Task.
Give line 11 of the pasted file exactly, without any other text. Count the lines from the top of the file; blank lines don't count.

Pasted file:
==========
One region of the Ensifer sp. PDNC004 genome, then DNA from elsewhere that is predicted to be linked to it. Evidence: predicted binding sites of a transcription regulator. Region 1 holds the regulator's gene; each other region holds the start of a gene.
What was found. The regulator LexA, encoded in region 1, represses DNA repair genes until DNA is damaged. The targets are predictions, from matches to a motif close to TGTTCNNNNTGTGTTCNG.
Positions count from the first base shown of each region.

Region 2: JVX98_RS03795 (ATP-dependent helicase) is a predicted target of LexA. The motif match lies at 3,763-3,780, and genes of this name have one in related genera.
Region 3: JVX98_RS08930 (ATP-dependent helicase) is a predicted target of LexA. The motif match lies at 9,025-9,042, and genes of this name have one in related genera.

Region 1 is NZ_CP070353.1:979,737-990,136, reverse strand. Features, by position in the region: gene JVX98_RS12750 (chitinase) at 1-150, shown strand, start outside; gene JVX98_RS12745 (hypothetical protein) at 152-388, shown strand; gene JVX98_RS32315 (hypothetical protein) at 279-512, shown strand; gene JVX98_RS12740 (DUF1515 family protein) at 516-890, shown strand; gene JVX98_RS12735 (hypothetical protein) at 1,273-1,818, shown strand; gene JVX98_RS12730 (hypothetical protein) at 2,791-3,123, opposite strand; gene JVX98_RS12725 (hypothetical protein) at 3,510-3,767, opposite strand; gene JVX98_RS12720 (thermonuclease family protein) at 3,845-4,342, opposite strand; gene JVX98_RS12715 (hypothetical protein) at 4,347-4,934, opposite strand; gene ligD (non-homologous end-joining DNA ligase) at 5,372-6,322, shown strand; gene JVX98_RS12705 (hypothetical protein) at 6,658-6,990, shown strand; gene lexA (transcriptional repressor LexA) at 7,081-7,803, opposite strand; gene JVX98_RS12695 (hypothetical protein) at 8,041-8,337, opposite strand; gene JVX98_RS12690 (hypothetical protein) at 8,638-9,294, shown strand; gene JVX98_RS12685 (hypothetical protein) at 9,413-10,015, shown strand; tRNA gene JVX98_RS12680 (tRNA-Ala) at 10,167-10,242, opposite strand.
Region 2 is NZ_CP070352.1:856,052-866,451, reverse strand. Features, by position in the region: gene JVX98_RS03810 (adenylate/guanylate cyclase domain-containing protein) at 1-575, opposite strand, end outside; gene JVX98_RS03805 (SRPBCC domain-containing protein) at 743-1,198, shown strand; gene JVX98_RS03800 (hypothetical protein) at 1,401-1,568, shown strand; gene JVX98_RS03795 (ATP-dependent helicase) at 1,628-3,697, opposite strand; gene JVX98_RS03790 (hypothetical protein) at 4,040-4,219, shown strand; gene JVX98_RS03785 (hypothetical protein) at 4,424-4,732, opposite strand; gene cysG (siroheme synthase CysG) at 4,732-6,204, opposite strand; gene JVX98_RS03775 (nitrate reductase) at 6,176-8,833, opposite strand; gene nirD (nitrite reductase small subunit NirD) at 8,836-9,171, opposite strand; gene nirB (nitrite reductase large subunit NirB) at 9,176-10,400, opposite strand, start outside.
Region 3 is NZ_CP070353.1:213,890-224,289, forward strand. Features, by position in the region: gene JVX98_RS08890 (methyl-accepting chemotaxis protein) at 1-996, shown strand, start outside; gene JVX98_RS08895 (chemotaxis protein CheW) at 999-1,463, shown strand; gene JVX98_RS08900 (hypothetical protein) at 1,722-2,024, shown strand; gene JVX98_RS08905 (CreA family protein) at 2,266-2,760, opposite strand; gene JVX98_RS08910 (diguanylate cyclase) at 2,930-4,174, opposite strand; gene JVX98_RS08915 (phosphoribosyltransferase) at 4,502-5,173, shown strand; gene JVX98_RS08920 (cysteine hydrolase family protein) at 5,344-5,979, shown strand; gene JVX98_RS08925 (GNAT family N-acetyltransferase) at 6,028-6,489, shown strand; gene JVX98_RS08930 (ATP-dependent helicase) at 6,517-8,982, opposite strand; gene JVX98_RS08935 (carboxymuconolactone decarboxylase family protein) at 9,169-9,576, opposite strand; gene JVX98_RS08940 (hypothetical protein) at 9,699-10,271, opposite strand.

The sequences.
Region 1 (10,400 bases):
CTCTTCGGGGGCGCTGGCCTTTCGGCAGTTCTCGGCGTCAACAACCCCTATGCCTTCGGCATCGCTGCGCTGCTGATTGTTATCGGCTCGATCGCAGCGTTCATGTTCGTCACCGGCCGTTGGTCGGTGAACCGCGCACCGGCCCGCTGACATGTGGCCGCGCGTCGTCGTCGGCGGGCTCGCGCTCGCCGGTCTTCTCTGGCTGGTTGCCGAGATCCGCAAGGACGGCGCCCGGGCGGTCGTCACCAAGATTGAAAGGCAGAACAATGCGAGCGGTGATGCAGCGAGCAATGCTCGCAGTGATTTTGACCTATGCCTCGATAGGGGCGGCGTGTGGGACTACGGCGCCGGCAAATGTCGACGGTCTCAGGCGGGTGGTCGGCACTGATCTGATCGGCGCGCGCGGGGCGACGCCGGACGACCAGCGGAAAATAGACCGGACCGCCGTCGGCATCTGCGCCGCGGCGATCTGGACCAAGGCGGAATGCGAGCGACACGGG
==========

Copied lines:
CTCTTCGGGGGCGCTGGCCTTTCGGCAGTTCTCGGCGTCAACAACCCCTATGCCTTCGGCATCGCTGCGCTGCTGATTGTTATCGGCTCGATCGCAGCGTTCATGTTCGTCACCGGCCGTTGGTCGGTGAACCGCGCACCGGCCCGCTGACATGTGGCCGCGCGTCGTCGTCGGCGGGCTCGCGCTCGCCGGTCTTCTCTGGCTGGTTGCCGAGATCCGCAAGGACGGCGCCCGGGCGGTCGTCACCAAGATTGAAAGGCAGAACAATGCGAGCGGTGATGCAGCGAGCAATGCTCGCAGTGATTTTGACCTATGCCTCGATAGGGGCGGCGTGTGGGACTACGGCGCCGGCAAATGTCGACGGTCTCAGGCGGGTGGTCGGCACTGATCTGATCGGCGCGCGCGGGGCGACGCCGGACGACCAGCGGAAAATAGACCGGACCGCCGTCGGCATCTGCGCCGCGGCGATCTGGACCAAGGCGGAATGCGAGCGACACGGG